1,434,200

 
1,429,029

Consolidated assets
$
19,388,264

 
$
18,741,257

Expenditures for property and equipment by reportable segment is as follows: 
 
Three months ended
March 31,
 
2017
 
2016
U.S. dialysis and related lab services
$
173,528

 
$
133,450

DMG
27,788

 
20,145

Ancillary services and strategic initiatives
13,219

 
19,592

 
$
214,535

 
$
173,187

 

24



18.
Changes in DaVita Inc.’s ownership interest in consolidated subsidiaries
The effects of changes in DaVita Inc.’s ownership interest on the Company’s equity are as follows: 
 
Three months ended
March 31,
 
2017
 
2016
Net income attributable to DaVita Inc.
$
447,697

 
$
97,434

Increase in paid-in capital for sales of noncontrolling interests

 
885

Decrease in paid-in capital for the purchase of noncontrolling
   interests and adjustments to ownership interest
(423
)
 
(3,337
)
Net transfers to noncontrolling interests
(423
)
 
(2,452
)
Net income attributable to DaVita Inc., net of transfers to
   noncontrolling interests
$
447,274

 
$
94,982

19.
New accounting standards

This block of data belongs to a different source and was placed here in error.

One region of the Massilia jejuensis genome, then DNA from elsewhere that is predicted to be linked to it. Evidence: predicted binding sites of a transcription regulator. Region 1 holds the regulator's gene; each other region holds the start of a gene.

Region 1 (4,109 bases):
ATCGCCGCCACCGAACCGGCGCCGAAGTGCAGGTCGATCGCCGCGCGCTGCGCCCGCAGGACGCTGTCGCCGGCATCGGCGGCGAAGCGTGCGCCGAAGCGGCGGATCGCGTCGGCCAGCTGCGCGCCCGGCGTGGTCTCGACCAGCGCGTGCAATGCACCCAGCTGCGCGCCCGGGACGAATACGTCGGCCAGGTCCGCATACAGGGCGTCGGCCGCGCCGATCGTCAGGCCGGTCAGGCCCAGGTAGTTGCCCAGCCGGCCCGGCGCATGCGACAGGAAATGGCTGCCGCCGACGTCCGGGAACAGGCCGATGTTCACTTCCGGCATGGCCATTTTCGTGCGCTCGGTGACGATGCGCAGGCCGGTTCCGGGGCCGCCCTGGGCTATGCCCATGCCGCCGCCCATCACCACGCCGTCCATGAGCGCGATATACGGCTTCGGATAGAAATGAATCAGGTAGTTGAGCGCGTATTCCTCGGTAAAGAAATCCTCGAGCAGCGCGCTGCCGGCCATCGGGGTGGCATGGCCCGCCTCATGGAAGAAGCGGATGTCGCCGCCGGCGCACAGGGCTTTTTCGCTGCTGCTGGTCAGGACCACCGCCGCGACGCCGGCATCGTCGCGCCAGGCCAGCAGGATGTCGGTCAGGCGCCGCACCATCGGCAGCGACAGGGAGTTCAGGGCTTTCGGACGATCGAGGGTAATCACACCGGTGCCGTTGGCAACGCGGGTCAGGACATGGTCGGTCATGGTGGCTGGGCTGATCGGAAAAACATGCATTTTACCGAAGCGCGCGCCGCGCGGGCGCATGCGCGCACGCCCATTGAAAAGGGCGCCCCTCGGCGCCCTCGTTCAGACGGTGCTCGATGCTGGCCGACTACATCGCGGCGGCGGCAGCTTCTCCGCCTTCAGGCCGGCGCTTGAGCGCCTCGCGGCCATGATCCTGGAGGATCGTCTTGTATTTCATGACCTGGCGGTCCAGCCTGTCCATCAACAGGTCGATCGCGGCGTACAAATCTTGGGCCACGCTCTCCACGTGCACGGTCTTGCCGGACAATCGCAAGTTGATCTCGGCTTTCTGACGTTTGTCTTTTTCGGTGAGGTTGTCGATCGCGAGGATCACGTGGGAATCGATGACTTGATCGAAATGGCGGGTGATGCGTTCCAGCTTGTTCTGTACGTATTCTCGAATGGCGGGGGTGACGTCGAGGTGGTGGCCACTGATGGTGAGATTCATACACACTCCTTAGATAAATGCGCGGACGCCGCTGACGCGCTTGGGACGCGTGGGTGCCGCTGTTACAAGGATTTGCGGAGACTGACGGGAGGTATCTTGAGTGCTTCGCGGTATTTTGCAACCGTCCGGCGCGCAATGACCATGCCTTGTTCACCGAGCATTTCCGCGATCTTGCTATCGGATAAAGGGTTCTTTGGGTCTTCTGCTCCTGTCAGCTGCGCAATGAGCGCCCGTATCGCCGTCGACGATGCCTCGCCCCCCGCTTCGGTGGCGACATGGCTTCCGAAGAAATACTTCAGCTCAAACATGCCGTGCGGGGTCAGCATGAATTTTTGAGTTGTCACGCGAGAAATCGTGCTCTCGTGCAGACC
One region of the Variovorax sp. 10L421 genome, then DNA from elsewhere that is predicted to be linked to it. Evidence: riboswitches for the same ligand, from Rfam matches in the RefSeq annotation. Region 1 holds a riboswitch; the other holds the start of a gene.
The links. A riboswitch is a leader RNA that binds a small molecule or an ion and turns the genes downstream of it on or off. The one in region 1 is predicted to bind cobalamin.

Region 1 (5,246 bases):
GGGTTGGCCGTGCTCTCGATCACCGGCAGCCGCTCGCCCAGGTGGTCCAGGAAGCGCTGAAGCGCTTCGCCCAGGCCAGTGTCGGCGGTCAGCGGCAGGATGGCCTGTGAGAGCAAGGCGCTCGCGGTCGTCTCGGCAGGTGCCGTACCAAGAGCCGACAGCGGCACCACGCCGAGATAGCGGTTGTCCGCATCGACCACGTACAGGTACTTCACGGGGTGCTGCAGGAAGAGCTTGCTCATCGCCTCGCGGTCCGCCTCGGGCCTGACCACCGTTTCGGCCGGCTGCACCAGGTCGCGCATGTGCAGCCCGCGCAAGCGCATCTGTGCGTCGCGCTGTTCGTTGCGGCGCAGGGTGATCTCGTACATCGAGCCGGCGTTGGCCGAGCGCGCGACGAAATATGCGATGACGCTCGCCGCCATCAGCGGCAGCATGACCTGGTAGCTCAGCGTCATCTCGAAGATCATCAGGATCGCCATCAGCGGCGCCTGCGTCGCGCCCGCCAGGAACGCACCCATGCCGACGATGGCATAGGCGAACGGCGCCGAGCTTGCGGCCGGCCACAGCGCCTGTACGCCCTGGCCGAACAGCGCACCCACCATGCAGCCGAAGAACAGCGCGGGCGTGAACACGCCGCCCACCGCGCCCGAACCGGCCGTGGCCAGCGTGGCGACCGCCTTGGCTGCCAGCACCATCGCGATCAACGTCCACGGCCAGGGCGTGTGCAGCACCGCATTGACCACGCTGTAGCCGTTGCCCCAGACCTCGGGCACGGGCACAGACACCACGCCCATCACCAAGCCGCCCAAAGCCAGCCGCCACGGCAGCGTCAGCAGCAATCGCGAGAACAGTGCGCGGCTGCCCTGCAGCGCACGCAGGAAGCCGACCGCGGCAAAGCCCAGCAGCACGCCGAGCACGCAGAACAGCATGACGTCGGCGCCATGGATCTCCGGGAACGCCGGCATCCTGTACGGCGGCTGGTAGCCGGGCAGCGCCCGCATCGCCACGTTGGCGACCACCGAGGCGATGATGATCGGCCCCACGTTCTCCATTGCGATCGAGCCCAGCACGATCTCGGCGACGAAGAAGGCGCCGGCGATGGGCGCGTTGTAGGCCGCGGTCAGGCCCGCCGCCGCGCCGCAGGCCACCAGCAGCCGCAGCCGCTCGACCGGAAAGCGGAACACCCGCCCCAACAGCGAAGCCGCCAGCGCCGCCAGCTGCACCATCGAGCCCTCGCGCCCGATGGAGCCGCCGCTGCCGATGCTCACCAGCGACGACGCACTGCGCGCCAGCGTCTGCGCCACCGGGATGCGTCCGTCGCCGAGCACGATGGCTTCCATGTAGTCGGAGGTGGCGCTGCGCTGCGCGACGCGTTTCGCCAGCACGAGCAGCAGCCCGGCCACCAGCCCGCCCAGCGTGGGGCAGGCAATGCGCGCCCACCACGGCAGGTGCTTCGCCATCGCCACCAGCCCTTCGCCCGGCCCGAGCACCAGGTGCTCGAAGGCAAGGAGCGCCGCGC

In May 2014, the FASB issued ASU No. 2014-09, Revenue from Contracts with Customers, which requires an entity to recognize the amount of revenue to which it expects to be entitled for the transfer of promised goods or services to customers. In July 2015, the FASB issued ASU 2015-14, Revenue from Contracts with Customers (Topic 606): Deferral of Effective Date. This guidance approves a one-year deferral of the effective date of ASU 2014-09. The ASU now permits the Company to adopt this standard effective January 1, 2018. Early application is permitted as of January 1, 2017. In March, April, and May 2016, the FASB issued ASU 2016-08, ASU 2016-10, ASU 2016-11, and ASU 2016-12, Revenue from Contracts with Customers (Topic 606), each of which amends the guidance in ASU 2014-09. When they become effective, these ASUs will replace most existing revenue recognition guidance in GAAP. The Company has assembled an internal revenue task force that meets regularly to discuss and evaluate the overall impact this guidance will have on various revenue streams in the condensed consolidated financial statements and related disclosures. The Company is continuing to evaluate the impact this guidance will have on its consolidated financial statements. The Company expects to adopt these ASU’s effective January 1, 2018 retrospectively with the cumulative effect of initially applying it recognized at the date of initial application (the cumulative effect method).